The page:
Queen Victoria’s visited Balmoral in her beloved Scottish Highlands in the late autumn of 1900. The Queen could not know it, but it was the last time that she would see the new castle which Prince Albert had erected in her words as his ‘own work… as at Osborne’ and which had become a box of intensely personal memories. So deeply did the Queen feel her first visit to Balmoral after Prince Albert’s death in May 1862 (in pouring rain) that she wrote with painful dread to her eldest daughter, the Crown Princess of Prussia of the strange reality of everything: ‘Oh! Darling child… the stag’s heads – the rooms – blessed, darling Papa’s room – then his coats – his caps – kilts – all, all convulsed my poor shattered frame!’ (cit., Delia Millar, Queen Victoria’s Life in the Scottish Highlands, 101). Even the Queen’s lonely pursuit of spinning wool, which later became synonymous with her early widowhood, had been a vigorously traditional Highland activity (Ibid, 76). Now her widowhood of waiting was drawing to an end, forty years later, with the Queen’s approaching death.
I want to explore how in subtle ways, Scotland was with Queen Victoria not only until the very end – but even beyond. Poignantly, it was Marie Mallet, one of the Queen’s Extra Women of the Bedchamber, who recorded Queen Victoria commenting towards the end of her life, perhaps valuing it as all the more precious precisely because it was nearer its venerable conclusion: ‘She said to me, “After the Prince Consort’s death I wished to die, but now I wish to live”…’ (cit., Ibid, 141).
The Queen’s unknowing leave-taking of Scotland took place gradually, over these last days at Balmoral. Touchingly, she was still referring to ‘tea’ – although by now, it consisted only of arrowroot and milk (Ibid, 142) – drinking it at her secluded Highland retreat of Alt-na-giubhsaich. Queen Victoria’s last day included luncheon in Prince Albert’s rooms with her youngest daughter, Princess Beatrice and her Battenberg children. She left Balmoral fittingly, with the weather ‘wretchedly gloomy & dark’ (cit., Ibid, 142) whilst with her, she had a wreath to take back to Windsor, to place on the tomb of the Prince Consort at Frogmore (Ibid, 142); possibly it also contained the Balmoral heather she loved so much. Perhaps there may have been a presentiment, within the sentimental.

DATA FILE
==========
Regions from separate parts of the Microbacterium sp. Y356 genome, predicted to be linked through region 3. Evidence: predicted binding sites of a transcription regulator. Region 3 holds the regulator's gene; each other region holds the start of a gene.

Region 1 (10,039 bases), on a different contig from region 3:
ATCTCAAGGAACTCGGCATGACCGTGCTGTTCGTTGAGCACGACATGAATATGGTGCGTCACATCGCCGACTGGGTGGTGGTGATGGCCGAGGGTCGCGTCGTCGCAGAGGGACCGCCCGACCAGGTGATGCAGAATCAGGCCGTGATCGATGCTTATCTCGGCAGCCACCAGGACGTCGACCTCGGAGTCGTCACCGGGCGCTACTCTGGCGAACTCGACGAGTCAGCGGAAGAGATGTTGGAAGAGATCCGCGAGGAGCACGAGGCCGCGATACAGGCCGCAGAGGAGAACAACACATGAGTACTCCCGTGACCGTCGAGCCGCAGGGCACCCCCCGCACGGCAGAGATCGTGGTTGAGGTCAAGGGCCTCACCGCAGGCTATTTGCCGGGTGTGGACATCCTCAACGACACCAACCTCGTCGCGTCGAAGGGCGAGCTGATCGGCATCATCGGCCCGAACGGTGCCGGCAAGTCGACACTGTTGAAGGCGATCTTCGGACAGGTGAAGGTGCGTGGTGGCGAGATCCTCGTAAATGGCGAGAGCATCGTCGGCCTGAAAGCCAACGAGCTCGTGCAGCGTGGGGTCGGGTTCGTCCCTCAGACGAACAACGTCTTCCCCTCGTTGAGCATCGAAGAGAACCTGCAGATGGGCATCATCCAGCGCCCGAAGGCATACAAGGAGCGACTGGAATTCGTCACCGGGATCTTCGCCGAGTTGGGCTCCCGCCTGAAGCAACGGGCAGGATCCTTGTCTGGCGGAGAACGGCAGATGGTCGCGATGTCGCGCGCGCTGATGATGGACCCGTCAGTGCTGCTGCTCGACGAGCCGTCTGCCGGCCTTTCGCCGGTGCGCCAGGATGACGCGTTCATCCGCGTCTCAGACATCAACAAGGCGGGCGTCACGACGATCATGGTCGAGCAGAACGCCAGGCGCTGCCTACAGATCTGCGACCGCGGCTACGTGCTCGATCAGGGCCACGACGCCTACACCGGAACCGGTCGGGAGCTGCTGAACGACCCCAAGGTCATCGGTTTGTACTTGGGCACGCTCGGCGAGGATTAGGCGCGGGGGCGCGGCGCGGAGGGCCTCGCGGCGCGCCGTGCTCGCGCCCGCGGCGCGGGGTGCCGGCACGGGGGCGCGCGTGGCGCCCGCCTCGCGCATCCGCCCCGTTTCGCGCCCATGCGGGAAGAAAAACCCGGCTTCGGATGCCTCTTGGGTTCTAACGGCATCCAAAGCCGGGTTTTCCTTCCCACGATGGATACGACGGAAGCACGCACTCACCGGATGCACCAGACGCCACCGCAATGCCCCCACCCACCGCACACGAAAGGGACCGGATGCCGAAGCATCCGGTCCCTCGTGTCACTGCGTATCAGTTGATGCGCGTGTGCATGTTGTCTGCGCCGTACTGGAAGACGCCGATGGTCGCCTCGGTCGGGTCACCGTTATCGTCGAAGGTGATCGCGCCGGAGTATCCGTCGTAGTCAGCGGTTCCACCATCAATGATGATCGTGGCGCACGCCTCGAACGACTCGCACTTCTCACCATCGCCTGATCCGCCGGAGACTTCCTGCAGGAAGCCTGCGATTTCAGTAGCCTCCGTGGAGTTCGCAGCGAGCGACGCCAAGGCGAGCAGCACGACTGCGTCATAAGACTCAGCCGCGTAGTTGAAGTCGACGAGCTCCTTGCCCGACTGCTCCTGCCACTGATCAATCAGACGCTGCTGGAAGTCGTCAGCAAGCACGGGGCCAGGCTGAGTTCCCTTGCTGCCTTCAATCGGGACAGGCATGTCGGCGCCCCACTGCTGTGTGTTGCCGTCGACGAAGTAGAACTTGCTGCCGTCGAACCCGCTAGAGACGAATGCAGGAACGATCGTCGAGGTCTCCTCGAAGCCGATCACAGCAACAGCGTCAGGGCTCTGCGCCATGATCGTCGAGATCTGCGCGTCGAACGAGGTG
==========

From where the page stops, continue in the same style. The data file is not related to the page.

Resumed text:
The Scotland which she came to love predated her love for Balmoral. Queen Victoria first visited the country with Prince Albert in 1842, enjoying not only its oatmeal porridge but its spectacular fresh landscapes, which captivated them both and inspired a rich new adoption of ideas. Later, they took on Highland life in the fullness of its tastes and traditions, something which was recorded in a wealth of artwork, not least in the Queen’s watercolours. The Queen not only acquired certain Scottish expressions but even furnished many of her private rooms predictably, with tartan.
Scotland had been present from the very beginning, though Queen Victoria would not have remembered it. An enchanting early watercolour of Princess Victoria by Paul Johann Georg Fischer in 1819 is thought to have been prepared as a study for the picture intended for the birthday of her father, the Duke of Kent on 2 November 1819. Tellingly, the six-month-old Princess Victoria wears a ‘Scotch bonnet’; fragments of the ribbons she wore on the frock in this portrait, similarly survive in the collection. A velvet dress in the Royal Collection dating 1835-7 was woven in the style of tartan fabric but in itself is not the tartan of any actual Scottish clan (Kay Staniland, In Royal Fashion, 92).